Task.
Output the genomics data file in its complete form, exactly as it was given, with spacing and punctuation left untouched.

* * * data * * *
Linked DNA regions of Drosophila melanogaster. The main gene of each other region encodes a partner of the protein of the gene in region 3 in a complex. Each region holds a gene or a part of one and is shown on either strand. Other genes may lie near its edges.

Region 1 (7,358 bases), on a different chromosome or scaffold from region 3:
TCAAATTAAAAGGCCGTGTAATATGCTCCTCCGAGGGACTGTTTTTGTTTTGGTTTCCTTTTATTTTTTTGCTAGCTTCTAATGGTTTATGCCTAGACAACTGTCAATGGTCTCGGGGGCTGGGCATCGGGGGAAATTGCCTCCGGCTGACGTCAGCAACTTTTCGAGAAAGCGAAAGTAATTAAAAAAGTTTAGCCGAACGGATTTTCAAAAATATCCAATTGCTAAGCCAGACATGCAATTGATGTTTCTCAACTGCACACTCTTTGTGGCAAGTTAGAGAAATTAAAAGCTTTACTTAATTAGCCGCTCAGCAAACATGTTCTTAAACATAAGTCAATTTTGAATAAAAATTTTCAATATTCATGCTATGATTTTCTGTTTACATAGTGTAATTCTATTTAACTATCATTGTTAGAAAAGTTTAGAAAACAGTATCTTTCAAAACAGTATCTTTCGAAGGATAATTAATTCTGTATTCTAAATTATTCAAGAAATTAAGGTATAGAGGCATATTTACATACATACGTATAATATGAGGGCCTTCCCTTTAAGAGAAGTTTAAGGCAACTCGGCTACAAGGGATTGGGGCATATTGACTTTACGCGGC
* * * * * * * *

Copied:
Linked DNA regions of Drosophila melanogaster. The main gene of each other region encodes a partner of the protein of the gene in region 3 in a complex. Each region holds a gene or a part of one and is shown on either strand. Other genes may lie near its edges.

Region 1 (7,358 bases), on a different chromosome or scaffold from region 3:
TCAAATTAAAAGGCCGTGTAATATGCTCCTCCGAGGGACTGTTTTTGTTTTGGTTTCCTTTTATTTTTTTGCTAGCTTCTAATGGTTTATGCCTAGACAACTGTCAATGGTCTCGGGGGCTGGGCATCGGGGGAAATTGCCTCCGGCTGACGTCAGCAACTTTTCGAGAAAGCGAAAGTAATTAAAAAAGTTTAGCCGAACGGATTTTCAAAAATATCCAATTGCTAAGCCAGACATGCAATTGATGTTTCTCAACTGCACACTCTTTGTGGCAAGTTAGAGAAATTAAAAGCTTTACTTAATTAGCCGCTCAGCAAACATGTTCTTAAACATAAGTCAATTTTGAATAAAAATTTTCAATATTCATGCTATGATTTTCTGTTTACATAGTGTAATTCTATTTAACTATCATTGTTAGAAAAGTTTAGAAAACAGTATCTTTCAAAACAGTATCTTTCGAAGGATAATTAATTCTGTATTCTAAATTATTCAAGAAATTAAGGTATAGAGGCATATTTACATACATACGTATAATATGAGGGCCTTCCCTTTAAGAGAAGTTTAAGGCAACTCGGCTACAAGGGATTGGGGCATATTGACTTTACGCGGC